Need funding to assist in the purchase of assistive devices? Oklahoma ABLE Tech offers a comprehensive online guide for Oklahoma Funding for AT. Additionally, ABLE Tech, in partnership with Oklahoma Assistive Technology Foundation (OkAT) and BancFirst of Stillwater, offers Financial Loans to purchase assistive technology. Several programs of funding are available, all with LOW interest rate and flexible repayment terms, as well as special qualification opportunities for applicants who might not qualify for a traditional bank loan. For questions on the Financial Loan opportunities, call Shelley Gladden for more information at 800-257-1705.


Rob Carr, Accessibility Coordinator

Oklahoma ABLE Tech

Oklahoma State University

1514 W. Hall of Fame

Stillwater, OK 74078

Phone: 800.257.1705

Email: rgcarr@okstate.edu

Linda Jaco, Associate Director for Sponsored Programs

Department of Wellness

Oklahoma State University

1514 W. Hall of Fame,

Stillwater, OK 74078

Phone: 800.257.1705

Email: linda.jaco@okstate.edu

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2018 Access for All Weekly Tips

January through MarchApril through JuneJuly through SeptemberOctober through December
01/08/2018
AT Discovery: Computer Access
04/2/2018
Multiple Sclerosis
07/2/2018
Myths About Employees
with Disabilities
10/01/2018
Creating an Accessible Workstation
01/15/2018
Alert Devices
04/9/2018
AT Discovery: Hearing
07/9/2018
AT Discovery: Organization
10/08/2018
iPads
01/22/2018
AT Discovery: Reading
04/16/2018
Tips for Addressing
Employees with Disabilities
07/16/2018
Back Impairments
10/15/2018
Alzheimer's Disease
01/29/2018
Chronic Pain
04/23/2018
AT Discovery: Speech
07/23/2018
Diabetes
10/22/2018
Dyspraxia
02/05/2018
AT Discovery: EAC
04/30/2018
PTSD
07/30/2018
Essential Tremor
10/29/2018
Chronic Pain
02/12/2018
Braille Devices
05/07/2018
Stroke
08/06/2018
Reasonable Accommodation
11/5/2018
Chronic Fatigue
02/19/2018
AT Discovery: Mathematics
05/14/2018
AT Discovery: Computer Access
08/13/2018
Albinism
11/19-30/2018
Vertigo
02/26/2018
Arthritis
05/21/2018
Tips for Unlocking the Talent
and Potential of Employees with Disabilities
08/20/2018
Drug Addiction
02/05/2018
AT Discovery: Organization
05/28/2018
AT Discovery: Reading
08/27/2018
Alternative Text
03/12/2018
Ergonomic Seating
06/04/2018
Bipolar Disorder
09/03/2018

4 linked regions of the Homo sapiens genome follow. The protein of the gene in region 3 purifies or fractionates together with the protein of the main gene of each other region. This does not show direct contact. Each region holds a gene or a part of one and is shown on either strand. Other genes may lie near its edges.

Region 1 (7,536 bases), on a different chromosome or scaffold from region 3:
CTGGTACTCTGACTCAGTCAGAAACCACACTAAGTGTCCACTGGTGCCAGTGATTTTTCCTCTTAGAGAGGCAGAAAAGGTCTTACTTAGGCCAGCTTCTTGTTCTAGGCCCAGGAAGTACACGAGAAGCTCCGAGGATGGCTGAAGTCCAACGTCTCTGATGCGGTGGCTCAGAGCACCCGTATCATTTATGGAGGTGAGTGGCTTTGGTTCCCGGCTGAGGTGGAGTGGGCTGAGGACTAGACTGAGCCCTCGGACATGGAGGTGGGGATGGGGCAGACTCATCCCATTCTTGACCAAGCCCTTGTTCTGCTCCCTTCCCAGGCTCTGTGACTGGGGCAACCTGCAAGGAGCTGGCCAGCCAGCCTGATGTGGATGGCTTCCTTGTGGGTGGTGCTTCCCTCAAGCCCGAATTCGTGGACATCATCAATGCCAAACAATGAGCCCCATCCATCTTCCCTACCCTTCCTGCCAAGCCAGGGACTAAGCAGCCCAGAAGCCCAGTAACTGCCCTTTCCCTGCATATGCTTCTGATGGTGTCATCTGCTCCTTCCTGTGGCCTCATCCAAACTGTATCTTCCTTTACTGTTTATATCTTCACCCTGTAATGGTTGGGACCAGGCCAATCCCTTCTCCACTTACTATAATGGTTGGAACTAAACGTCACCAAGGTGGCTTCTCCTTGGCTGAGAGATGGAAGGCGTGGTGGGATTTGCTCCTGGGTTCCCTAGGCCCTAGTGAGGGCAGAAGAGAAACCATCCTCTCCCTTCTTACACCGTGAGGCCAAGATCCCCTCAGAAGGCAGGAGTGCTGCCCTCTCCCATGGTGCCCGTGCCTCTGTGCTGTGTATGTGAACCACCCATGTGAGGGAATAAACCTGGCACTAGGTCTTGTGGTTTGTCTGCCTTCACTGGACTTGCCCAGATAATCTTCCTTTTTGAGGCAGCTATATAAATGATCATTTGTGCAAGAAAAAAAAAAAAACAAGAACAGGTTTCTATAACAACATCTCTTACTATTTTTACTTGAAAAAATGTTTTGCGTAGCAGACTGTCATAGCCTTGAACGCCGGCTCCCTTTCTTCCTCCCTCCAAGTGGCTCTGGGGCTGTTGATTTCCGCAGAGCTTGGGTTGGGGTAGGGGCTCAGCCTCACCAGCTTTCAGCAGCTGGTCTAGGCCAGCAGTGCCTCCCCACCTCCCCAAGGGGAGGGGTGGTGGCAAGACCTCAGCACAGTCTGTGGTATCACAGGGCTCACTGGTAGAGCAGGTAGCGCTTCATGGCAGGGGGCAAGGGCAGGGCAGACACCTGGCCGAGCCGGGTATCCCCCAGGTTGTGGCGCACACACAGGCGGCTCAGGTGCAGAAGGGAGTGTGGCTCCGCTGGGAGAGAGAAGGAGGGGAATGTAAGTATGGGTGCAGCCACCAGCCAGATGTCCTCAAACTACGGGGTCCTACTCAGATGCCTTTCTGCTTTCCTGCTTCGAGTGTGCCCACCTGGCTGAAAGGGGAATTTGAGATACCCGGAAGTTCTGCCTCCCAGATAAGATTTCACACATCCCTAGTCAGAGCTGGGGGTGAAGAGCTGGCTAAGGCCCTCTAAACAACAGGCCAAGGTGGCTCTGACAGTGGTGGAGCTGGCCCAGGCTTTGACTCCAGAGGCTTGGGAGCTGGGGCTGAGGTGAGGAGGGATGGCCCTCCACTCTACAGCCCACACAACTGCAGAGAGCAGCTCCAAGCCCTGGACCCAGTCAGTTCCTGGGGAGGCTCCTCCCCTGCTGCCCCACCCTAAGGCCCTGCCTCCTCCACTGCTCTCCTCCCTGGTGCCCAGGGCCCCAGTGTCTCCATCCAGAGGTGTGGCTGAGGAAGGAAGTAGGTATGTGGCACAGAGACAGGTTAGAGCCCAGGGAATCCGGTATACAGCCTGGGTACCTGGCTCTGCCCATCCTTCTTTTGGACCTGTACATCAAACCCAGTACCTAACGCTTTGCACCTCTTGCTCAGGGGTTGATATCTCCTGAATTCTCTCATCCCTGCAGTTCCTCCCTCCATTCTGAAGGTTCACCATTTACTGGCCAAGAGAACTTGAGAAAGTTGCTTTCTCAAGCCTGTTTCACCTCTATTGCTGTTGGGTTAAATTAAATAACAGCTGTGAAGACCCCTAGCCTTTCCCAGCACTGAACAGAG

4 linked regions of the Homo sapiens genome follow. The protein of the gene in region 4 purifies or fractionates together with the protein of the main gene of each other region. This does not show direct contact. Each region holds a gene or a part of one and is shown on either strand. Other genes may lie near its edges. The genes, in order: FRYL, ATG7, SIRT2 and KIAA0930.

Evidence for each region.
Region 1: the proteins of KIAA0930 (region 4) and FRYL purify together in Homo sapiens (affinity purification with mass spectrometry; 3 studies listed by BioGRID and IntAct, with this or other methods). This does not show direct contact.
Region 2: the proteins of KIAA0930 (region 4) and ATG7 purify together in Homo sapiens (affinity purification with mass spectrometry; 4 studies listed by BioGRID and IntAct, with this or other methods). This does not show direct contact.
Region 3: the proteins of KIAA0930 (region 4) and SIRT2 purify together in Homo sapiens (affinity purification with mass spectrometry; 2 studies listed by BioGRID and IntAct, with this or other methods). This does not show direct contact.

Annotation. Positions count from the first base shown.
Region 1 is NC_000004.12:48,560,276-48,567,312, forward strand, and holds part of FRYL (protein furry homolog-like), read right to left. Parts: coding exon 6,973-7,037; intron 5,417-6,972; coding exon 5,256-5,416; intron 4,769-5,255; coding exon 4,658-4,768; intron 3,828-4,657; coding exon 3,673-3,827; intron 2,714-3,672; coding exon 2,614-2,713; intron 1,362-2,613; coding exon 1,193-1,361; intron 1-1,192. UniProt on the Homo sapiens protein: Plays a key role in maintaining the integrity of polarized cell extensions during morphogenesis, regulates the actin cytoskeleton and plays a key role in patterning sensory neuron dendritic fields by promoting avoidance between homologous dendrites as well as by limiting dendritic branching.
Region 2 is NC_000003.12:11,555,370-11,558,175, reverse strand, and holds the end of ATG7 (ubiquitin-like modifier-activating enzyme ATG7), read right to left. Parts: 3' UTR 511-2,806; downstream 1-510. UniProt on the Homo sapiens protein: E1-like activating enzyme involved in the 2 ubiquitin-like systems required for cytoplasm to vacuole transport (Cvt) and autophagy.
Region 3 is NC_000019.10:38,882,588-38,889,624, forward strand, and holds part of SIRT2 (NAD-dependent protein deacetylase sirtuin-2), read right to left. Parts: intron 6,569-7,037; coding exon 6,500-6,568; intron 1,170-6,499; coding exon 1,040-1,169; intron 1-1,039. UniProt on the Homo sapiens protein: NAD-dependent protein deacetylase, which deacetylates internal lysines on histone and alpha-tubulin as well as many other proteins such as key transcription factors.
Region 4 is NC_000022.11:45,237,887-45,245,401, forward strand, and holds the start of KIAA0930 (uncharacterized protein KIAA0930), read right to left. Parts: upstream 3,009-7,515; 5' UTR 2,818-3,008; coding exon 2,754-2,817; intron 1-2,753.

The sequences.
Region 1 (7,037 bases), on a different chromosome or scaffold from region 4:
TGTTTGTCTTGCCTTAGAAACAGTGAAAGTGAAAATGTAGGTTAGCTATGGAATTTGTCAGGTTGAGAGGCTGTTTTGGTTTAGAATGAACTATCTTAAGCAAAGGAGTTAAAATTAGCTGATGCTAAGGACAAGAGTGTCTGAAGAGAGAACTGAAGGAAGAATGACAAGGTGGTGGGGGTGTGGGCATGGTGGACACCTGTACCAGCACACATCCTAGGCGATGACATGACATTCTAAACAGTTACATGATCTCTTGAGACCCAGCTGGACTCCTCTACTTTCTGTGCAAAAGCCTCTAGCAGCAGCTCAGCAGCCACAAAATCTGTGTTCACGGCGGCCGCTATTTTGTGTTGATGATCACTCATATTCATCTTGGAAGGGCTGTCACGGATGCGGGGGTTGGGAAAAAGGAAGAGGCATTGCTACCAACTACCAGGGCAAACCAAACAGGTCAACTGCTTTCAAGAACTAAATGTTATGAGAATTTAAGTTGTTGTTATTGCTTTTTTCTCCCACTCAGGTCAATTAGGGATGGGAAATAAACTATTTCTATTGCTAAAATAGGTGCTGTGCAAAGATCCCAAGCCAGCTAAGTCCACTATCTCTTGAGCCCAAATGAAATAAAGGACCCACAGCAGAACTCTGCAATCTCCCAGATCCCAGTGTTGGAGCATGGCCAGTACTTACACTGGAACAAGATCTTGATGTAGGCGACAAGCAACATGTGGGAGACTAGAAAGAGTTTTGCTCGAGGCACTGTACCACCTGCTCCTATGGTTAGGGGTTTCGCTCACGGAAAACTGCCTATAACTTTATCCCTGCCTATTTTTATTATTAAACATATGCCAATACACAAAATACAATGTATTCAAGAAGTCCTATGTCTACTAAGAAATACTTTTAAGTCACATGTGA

Using Headings in Microsoft Word
03/19/2018
AT Discovery: Writing
05/28/2018
AT Discovery: EAC
09/10/2018
Low Cost, High Impact
03/26/2018
Limited Hearing
06/18/2018
Magnifiers
09/17/2018
Pregnancy
06/25/2018
AT Discovery: Math
09/24/2018
Cancer

2017 Access for All Weekly Tips

January to MarchApril to JuneJuly to September October to December
01/02/2017
Ergonomics in the Workplace
04/03/2017
Tourette Syndrome
07/10/2017
Wheelchair Use
10/02/2017
Accessible Documents
01/09/2017
Fetal Alcohol Syndrome
04/10/2017
Reading Apps
07/17/2017
Speech-to-Text
10/09/2017
Testing Web Pages
01/09/2017
Fetal Alcohol Syndrome
04/17/2017
Accessible Meetings and Events
07/24/2017
Getting Started with AT
10/16/2017
Weak Grip
01/16/2017
Bipolar Disorder
04/24/2017
Speech Apps
07/31/2017
Accessible Telephones
10/23/2017
Ergonomic Desks
01/23/2017
Muscular Dystrophy
05/01/2017
Built-In Computer Accessibility
08/07/2017
AT Discovery
10/30/2017
Time Management
01/30/2017
Hard of Hearing
05/08/2017
Daily Living Apps
08/14/2017
Employers and the ADA
11/06/2017
iPad
02/06/2017
Speech Limitations
05/15/2017
Braille Devices
08/21/2017
Assistive Technology
11/13/2017
AT Discovery: Hearing
02/13/2017
Lupus
05/22/2017
Writing Apps
08/28/2017
Attentiveness and Concentration
11/20/2017
Keyboards and Mice
02/20/2017
Arthritis
05/29/2017
Motor Impairments
09/04/2017
Vision Apps
11/27/2017
AT Discovery:
Speech Communication
02/27/2017
Migraines
06/05/2017
Magnifiers
09/11/2017
Interviewing Candidates
with Disabilities
12/04/2017
Color Contrast
03/13/2017
Vision Apps
06/12/2017
Free and Low-Cost Accomodations
09/18/2017
Hearing Apps
12/11/2017
AT Discovery: Vision
03/20/2017
Essential Tremor
06/19/2017
Save the Date
09/25/2017
Social Media Accessibility
12/18/2017
Chrome Extensions
03/27/2017
Hearing Apps
06/26/2017
Creating an Accessible
Workstation